A recent Florida case addressed the importance of promptly filing a personal injury action against a cruise ship company following an injury suffered while aboard one of the company’s ships. In Pettit v. Carnival Corp., the plaintiff sued after sustaining injuries aboard a cruise ship during September 2013. Before the woman boarded the vessel, she had signed an agreement providing that any personal injury actions arising from her passage on the cruise ship must be brought in the Southern District of Florida within two years of the injury.
Roughly two weeks before the statute of limitations on the plaintiff’s claim expired, she filed her negligence action against the cruise ship company in Miami-Dade County. Florida law requires a plaintiff to provide notice to the defendant that it has been named in a lawsuit within a certain period of days. In this case, the plaintiff did not serve the cruise ship company until November 2014—nearly two months after the suit was filed.
In response to the complaint, the defendant cruise ship company filed a motion to dismiss on December 1, 2014. The defendant’s motion was based on the forum selection provision included in the passenger agreement that the plaintiff signed prior to boarding. Roughly two weeks after the defendant’s motion to dismiss was filed, the plaintiff filed a new complaint in the Southern District of Florida. The defendant moved for summary judgment on the grounds that the statute of limitations specified in the contract had lapsed. The plaintiff disputed this point, arguing that the statute of limitations should be equitably tolled and that genuine issues of material fact were disputed in the case.
In ruling on the motion, the federal court first explained the standard for summary judgment. A motion for summary judgment should be granted when no material facts are in dispute. The reviewing court must consider the facts in the light most favorable to the non-moving party. The party seeking summary judgment has the burden of showing that the motion should be granted, while the party opposing the motion must support his or her assertions regarding the existence of disputed material facts with adequate evidence.
Turning to the dispute at hand, the federal court next underscored the fact that the plaintiff admitted that she filed her complaint in the Southern District of Florida outside the two-year statute of limitations. In her opposition to the motion for summary judgment, the woman claimed that the defendant acted inequitably and was the underlying cause of her decision to initially file her action in the incorrect venue.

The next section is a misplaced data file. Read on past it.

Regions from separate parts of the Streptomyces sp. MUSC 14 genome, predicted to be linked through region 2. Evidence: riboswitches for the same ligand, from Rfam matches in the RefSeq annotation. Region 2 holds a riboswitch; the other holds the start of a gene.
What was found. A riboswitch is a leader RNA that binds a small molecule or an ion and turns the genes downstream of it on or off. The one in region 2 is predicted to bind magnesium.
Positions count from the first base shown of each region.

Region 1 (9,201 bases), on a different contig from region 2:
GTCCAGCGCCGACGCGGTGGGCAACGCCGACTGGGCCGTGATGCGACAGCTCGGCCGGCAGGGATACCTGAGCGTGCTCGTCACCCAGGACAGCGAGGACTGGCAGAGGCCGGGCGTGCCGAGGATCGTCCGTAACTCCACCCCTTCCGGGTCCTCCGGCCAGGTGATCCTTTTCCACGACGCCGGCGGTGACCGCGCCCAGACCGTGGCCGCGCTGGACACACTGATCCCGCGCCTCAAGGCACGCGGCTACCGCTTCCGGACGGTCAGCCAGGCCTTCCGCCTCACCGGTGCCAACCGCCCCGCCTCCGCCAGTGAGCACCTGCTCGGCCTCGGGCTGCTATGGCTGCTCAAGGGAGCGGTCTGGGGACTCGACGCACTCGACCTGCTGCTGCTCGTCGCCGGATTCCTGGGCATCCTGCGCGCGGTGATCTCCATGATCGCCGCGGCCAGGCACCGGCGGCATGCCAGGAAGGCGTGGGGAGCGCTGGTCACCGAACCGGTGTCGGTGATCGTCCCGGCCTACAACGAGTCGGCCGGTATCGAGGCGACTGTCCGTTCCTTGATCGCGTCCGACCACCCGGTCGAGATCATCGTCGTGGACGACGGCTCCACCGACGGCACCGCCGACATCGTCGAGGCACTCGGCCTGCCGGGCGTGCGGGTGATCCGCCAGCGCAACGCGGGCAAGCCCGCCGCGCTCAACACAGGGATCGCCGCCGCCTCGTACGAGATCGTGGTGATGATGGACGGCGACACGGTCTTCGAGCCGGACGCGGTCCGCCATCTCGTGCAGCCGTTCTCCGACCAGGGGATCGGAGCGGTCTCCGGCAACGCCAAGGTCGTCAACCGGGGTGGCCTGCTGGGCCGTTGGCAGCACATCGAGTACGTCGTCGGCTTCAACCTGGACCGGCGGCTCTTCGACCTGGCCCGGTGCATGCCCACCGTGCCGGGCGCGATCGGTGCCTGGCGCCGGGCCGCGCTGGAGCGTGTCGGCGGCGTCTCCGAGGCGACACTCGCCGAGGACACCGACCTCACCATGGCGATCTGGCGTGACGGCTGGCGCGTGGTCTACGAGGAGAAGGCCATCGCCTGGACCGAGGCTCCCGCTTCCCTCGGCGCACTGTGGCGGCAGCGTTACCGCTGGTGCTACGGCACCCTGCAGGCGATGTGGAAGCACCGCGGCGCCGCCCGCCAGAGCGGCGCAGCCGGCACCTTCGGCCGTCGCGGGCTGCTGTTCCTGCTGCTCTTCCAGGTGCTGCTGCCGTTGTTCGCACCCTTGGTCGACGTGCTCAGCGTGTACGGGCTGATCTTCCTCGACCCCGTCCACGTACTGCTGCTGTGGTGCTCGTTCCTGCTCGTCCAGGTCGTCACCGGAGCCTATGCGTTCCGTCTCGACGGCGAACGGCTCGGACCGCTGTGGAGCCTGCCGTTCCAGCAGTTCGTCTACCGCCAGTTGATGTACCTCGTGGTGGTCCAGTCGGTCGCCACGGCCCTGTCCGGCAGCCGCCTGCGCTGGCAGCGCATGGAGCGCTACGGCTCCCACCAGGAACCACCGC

According to the court, a statute of limitations may be equitably tolled where the other party’s inequitable act prevented the plaintiff from filing his or her complaint within the statute of limitations. Based on the facts of this case, the federal court ruled that the contract clearly provided both a specific statute of limitations and a forum selection clause. The court also relied on the fact that the plaintiff failed to illustrate that the defendant had waived the forum selection provision, failed to establish that the defendant acted inequitably, and failed to provide timely notice of the filing of her first complaint to the defendant. Accordingly, the defendant’s motion for summary judgment was granted.
If you have been injured while aboard a cruise ship, the dedicated personal injury lawyers at Lusk, Drasites & Tolisano can help. Our firm has provided seasoned legal counsel to injured cruise ship passengers throughout Southwest Florida, including in Naples, Fort Myers, and Cape Coral. We know how intimidating and complex bringing a lawsuit can be. We guide you through the process and ensure that you are asserting your rights along every step of the way. Contact us now to set up a free, no-obligation consultation. Call 1-800-283-7442 or contact us online to get started.
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